The principal argument advanced against the Amendment is that it interferes with the autonomy of the University. That was advanced with considerable vigour by the right hon. and learned Member for Cambridge University (Mr. Rawlinson). It might be in the power of some hon. Members to advance that argument, but if there is one Member who ought not to use that argument I should have thought that it was the right hon. and learned Member for Cambridge University, because repeatedly this Session his name has appeared on the back of Bills which have been introduced under the Ten Minute Rule to interfere with the autonomy and internal working of trade unions. I notice that the learned Solictor-General laughs. I want to comment upon the different attitudes adopted by hon. Members on the benches opposite. It may, perhaps, be a further matter of amusement to the Solicitor-General to know that the Members on these benches who have given the whole of their lives to the building up of trade unions regard those trade unions with as much affection as the right hon. and learned Member and the rest of us who have been trained at the old Universities regard those Universities. The arguments that have been advanced as to interfering with the autonomy of trade unions apply with equal force to interfering with the autonomy of the Universities in order to secure the particular purpose which this Amendment seems to achieve. The right hon. and learned Member also said that it would be a very wicked thing on the part of this House to insert this Amendment if we afterwards found that the new governing body of the University of Cambridge would not have admitted women to the University. It would be a more wicked act if we left the new governing body of Cambridge the heritage of this ancient squabble, so that the first thing that the new governing body will have to do will be to settle this question. If we do that we shall be doing a more wicked thing than by inserting this Amendment. We desire the new governing body to start to deal with the work of the University, and to bring it more into touch with modern requirements.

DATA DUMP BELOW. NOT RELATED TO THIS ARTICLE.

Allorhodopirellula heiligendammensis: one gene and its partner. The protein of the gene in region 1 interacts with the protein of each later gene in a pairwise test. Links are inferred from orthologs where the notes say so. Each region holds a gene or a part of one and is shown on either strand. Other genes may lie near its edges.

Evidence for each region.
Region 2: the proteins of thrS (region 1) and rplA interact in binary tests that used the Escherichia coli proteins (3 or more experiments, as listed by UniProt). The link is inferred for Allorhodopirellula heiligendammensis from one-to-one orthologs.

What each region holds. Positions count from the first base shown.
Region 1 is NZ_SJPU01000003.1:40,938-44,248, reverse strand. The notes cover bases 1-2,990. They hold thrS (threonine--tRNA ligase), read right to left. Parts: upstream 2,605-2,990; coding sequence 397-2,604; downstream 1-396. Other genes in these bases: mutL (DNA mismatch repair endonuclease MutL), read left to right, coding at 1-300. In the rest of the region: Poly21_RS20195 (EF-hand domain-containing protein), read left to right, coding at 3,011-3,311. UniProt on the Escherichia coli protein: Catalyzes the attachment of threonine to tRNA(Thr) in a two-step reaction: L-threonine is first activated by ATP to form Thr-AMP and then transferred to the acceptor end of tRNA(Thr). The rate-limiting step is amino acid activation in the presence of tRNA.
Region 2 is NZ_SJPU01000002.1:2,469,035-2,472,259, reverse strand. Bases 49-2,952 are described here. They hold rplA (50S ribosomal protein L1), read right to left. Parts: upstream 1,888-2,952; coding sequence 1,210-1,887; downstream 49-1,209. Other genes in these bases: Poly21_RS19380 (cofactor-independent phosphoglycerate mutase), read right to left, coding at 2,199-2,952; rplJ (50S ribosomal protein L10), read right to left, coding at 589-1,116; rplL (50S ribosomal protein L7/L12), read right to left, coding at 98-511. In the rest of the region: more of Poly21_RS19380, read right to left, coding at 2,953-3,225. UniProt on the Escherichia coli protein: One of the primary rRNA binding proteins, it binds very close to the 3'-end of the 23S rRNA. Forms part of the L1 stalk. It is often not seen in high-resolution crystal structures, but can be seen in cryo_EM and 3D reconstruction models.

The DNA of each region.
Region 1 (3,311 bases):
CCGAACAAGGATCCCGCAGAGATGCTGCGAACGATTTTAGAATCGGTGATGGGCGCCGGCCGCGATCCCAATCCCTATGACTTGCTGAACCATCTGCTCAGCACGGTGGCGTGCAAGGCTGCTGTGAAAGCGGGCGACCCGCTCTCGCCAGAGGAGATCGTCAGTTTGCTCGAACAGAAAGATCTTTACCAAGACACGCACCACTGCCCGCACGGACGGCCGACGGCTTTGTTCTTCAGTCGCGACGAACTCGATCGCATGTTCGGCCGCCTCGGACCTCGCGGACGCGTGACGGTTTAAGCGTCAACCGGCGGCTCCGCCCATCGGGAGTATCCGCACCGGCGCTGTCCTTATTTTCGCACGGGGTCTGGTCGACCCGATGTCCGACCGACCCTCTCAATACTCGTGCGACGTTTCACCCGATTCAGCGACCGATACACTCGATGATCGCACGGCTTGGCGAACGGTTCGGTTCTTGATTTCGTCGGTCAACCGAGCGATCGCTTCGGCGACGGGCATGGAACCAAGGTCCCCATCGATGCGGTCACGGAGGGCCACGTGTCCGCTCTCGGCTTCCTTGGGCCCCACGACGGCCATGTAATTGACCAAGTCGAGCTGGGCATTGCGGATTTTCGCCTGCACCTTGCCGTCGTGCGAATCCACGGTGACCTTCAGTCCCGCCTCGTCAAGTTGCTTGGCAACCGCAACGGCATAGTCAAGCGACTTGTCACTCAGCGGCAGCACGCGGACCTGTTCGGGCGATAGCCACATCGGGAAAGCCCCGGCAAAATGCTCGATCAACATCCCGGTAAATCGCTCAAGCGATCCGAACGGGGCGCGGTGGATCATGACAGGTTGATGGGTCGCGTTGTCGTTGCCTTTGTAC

The hon. Member for North Portsmouth (Sir B. Falle) said that one reason that women should not be brought into touch with the University of Cambridge was that Cambridge University was founded by men. He is a son of Cambridge, and I imagine that he has heard of the illustrious mother of King Henry VII who founded Christ's and St. John's Colleges, of the foundresses of Clare College and Sidney Sussex College, and other illustrious women who in medieval times founded colleges, not as the men did in order to escape from purgatory, but because they had a genuine and sincere enthusiasm for the cause of popular education in this country. We owe it in this day, when women are once again getting their right place in the intellectual world, that we should give them their rightful place in this ancient University. I hope the House will pass this Amendment. I have followed the Debate with the very closest attention and I have not heard any argument advanced, other than the argument with regard to dealing with the autonomy of the University, which in any way conflicts with the general principle on which we base our case.